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John Burnett Swing Orchestra / University of Missouri Concert Big Band / Either-Orchestra

Jack Bowers By

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John Burnett Swing Orchestra

Down for Double



John Burnett, an Englishman who now lives and works (as a morning host at WDCB Radio) in suburban Chicago, is a great admirer of the golden age of big bands in the U.S., which spanned roughly three decades, from the 1930s through the early 1960s. So when Burnett decided after arriving in the States to form his own orchestra, it was only natural that he would mold it in the image of those bands he most appreciated including Duke Ellington, Count Basie, Buddy Rich, Benny Goodman and Gene Krupa.

On Down for Double, the JBSO's third album, Burnett's well-drilled ensmble pays homage to all of the above, plus Glenn Miller (opening with the Joe Garland classic, "In the Mood") and Slide Hampton ("The Blues"). Clarinetist Buddy DeFranco is the guest soloist on "Blues," as he is on "Out of Nowhere" and Louis Prima's "Sing Sing Sing," recorded in October 2000, ten years before the album's first nine tracks, all of which were taped in concert (the first half dozen in Oakbrook Terrace, the next three in Berwyn). In Oakbrook, the ensemble follows "In the Mood" with Ellington's "In a Mellow Tone," Phil Wilson's "Basically Blues," Sammy Nestico's "The Heat's On," Freddie Green's "Down for Double" and Basie's "One O'Clock Jump." Berwyn's centerpiece is Bill Reddie's crackling arrangement of the West Side Story medley, with drummer Bill Byan sitting in for Rich and tenor Bob Frankich for Jay Corre, sandwiched between Nestico's powerful "Wind Machine" and Ellington's playful "Cottontail."

While Burnett has drawn a number of the Chicago area's leading sidemen to his cause, their time in the solo spotlight is for the most part relatively brief. Frankich (alto), tenor Mark Colby and trumpeter Doug Scharf stick close to the script on "In the Mood," trumpeter Scott Wagstaff is out front on "Mellow Tone," pianist Frank Caruso, trombonist Russ Phillips and tenor Dave Kublank on "Basically Blues" and "Down for Double," Colby on "The Heat's On." Another tenor, Lennie Roberts, has a fairly lengthy solo on "Cottontail" and resurfaces with pianist Mark Burnell on "Wind Machine." Besides DeFranco, the soloists are Byam, tenor Frank Catalano and trumpeter Terry Connell on "Sing Sing Sing," pianist Mike Flack on "Out of Nowhere," trombonist Gross on "The Blues."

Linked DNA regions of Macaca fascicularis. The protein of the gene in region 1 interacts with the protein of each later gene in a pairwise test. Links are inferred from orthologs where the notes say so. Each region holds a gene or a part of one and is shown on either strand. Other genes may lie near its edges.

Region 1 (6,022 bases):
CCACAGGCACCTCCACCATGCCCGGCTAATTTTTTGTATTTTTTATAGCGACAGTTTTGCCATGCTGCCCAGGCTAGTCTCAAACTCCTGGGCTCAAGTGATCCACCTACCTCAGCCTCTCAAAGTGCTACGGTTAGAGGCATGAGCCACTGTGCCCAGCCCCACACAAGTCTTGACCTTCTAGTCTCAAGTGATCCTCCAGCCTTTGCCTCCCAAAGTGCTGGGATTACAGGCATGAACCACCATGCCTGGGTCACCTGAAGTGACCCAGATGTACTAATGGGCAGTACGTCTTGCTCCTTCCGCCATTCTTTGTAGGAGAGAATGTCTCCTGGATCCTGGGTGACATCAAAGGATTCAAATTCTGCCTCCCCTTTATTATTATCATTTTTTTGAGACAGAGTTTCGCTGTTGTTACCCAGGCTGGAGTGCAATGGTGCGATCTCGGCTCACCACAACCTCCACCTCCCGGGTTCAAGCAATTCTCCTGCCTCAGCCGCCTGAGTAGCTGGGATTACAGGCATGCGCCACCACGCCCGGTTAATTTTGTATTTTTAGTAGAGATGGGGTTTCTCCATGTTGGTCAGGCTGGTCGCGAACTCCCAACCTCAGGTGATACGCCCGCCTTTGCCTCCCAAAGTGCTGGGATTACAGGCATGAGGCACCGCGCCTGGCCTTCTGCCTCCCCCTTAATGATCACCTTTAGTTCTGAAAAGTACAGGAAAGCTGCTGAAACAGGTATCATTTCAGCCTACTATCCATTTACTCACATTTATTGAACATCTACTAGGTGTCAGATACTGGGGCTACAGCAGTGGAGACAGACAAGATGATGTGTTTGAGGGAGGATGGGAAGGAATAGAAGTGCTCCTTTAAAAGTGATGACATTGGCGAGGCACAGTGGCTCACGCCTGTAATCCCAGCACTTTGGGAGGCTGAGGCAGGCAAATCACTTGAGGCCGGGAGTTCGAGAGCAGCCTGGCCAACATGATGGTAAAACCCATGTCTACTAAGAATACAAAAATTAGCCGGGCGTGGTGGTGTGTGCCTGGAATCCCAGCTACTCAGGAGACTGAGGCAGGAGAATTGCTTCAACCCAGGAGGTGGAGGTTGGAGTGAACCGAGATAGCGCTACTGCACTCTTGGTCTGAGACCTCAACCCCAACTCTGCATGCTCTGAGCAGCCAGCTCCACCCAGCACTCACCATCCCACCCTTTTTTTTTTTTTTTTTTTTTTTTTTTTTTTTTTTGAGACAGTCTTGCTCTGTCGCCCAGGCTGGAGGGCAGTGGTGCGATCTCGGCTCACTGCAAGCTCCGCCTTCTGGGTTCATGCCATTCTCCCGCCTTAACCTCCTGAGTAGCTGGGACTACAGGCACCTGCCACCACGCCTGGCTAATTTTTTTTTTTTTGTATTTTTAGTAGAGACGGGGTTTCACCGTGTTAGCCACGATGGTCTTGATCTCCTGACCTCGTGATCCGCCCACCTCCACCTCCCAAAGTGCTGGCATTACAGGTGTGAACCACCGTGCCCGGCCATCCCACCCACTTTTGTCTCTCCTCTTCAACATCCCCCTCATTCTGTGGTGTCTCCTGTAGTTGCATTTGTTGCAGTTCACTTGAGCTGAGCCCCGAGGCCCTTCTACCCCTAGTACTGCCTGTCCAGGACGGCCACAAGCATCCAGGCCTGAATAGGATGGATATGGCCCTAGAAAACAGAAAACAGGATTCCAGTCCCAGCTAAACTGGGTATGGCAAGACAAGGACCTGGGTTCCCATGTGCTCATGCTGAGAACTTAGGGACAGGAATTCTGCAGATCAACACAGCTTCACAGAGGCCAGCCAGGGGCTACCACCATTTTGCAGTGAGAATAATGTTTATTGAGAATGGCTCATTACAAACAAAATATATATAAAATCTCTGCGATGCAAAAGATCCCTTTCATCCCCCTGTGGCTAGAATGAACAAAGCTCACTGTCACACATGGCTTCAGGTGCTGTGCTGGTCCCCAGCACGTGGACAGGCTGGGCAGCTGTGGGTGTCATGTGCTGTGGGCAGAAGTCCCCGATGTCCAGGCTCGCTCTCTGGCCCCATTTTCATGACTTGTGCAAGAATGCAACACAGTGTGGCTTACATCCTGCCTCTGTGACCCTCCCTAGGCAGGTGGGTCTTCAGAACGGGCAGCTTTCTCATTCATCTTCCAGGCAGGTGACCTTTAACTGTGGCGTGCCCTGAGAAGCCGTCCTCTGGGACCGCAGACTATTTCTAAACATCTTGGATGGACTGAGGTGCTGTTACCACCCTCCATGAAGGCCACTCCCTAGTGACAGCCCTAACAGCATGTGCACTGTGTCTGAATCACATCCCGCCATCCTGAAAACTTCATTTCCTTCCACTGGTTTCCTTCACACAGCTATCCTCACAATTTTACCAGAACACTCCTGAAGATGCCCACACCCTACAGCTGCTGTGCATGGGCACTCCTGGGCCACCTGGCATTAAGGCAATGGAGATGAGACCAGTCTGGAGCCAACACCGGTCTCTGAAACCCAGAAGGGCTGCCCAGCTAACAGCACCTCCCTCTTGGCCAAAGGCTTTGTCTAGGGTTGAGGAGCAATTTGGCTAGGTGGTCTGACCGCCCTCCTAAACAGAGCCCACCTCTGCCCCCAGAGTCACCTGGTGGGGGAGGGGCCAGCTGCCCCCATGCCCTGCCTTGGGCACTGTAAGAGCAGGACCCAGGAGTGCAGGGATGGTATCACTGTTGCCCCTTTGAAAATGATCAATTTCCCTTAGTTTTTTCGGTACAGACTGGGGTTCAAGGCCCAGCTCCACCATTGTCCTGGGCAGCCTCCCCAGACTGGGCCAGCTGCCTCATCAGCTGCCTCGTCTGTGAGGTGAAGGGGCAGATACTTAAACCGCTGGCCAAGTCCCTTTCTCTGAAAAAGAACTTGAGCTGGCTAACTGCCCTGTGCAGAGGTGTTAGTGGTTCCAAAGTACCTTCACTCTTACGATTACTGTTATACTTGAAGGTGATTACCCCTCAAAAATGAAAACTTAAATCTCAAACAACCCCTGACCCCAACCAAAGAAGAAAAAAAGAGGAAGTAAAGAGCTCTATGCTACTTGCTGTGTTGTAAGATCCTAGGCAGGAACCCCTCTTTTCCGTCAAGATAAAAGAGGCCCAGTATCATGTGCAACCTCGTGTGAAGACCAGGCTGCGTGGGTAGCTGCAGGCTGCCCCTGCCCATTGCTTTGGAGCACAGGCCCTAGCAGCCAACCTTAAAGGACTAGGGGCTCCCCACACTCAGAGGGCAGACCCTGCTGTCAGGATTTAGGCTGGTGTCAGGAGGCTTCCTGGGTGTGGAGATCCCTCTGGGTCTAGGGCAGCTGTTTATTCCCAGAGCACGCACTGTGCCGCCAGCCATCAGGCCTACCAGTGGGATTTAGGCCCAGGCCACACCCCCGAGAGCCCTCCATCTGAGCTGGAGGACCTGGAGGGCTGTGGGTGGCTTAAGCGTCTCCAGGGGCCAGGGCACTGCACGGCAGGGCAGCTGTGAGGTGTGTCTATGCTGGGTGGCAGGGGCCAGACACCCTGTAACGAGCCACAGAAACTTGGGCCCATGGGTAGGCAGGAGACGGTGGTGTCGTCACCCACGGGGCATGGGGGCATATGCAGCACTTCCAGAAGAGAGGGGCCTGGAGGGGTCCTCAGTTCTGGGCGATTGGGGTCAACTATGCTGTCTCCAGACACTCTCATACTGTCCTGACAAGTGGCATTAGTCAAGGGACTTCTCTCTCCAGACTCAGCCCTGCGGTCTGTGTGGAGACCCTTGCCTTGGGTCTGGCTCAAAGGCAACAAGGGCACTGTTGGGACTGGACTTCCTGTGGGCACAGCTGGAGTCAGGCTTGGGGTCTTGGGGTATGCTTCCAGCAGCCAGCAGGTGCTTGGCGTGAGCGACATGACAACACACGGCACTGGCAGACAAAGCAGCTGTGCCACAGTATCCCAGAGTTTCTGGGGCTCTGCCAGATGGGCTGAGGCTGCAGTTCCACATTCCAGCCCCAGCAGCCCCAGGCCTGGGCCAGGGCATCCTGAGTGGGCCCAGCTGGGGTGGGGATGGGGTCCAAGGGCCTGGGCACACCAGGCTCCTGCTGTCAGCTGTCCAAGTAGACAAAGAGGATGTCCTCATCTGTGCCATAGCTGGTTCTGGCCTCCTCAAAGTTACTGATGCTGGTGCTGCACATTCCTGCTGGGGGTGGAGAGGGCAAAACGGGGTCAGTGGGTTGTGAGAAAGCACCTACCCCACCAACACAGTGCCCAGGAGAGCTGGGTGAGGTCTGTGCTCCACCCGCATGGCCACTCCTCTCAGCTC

When all is said and played, Burnett's Swing Orchestra does what its name suggests, and does it quite well. As for DeFranco, he's as urbane and eloquent as ever, skating easily through his guest appearances. Recording quality, while acceptable throughout, is a tad sharper on DeFranco's in-studio tracks. A bountiful harvest for lovers of big band swing.

University of Missouri Concert Jazz Band

Vertigo: The Music of Mike Mainieri

AW Music


Two debuts here, and bracing ones at that. Vertigo, the premiere recording by the University of Missouri's well-schooled Concert Jazz Band, serves also as a coming out party for the university's new director of Jazz Studies, Arthur White, who helps mark the occasion by delivering forceful tenor saxophone solos on two numbers, "Oops" and "Dee Minor." All of the album's nine compositions are by guest artist Mike Mainieri who adds his assertive vibraphone to the big band mix.

For someone who is best known for founding such cutting-edge groups as Steps Ahead and the White Elephant Orchestra and performing with such innovative musicians as Frank Zappa, Jimi Hendrix, Lew Soloff, Dave Liebman, Al Jarreau, Joe Lovano and the Brecker brothers, Mainieri's big-band scores are by and large plain-spoken and accessible. The UM ensemble approaches them with ample earnestness and enthusiasm, upholding White's decision to escort them to the studio while mastering Mainieri's sometimes strenuous music. All is instrumental save for the ballad, "Fly Away," passably sung by trumpeter Jackie Kiley, who is one of at least half a dozen women in the band.

Two of those women, trumpeter Meredith Hammer and baritone Sarah Carney, solo with alto Jim Scheffer and drummer Ted Brown on the groovy "Plus One," which immediately precedes the impetuous finale, "Beirut." Phylshawn Johnson mans the drum kit there, as he does on "Dee Minor," "R Is for Riddle" and "Bullet Train." Brown spurs the section on four numbers, with graduate assistant Loyd Warden sitting in on "Oops." Besides those already named, the band's capable soloists include alto Jacob Hallman, tenor Dirk Downing, trumpeter Anne Linders, trombonists David Witter and Matt Schmitz, pianist Josiah Bryan, guitarist Alex Ispa-Cowan and bassist Tim Havens.


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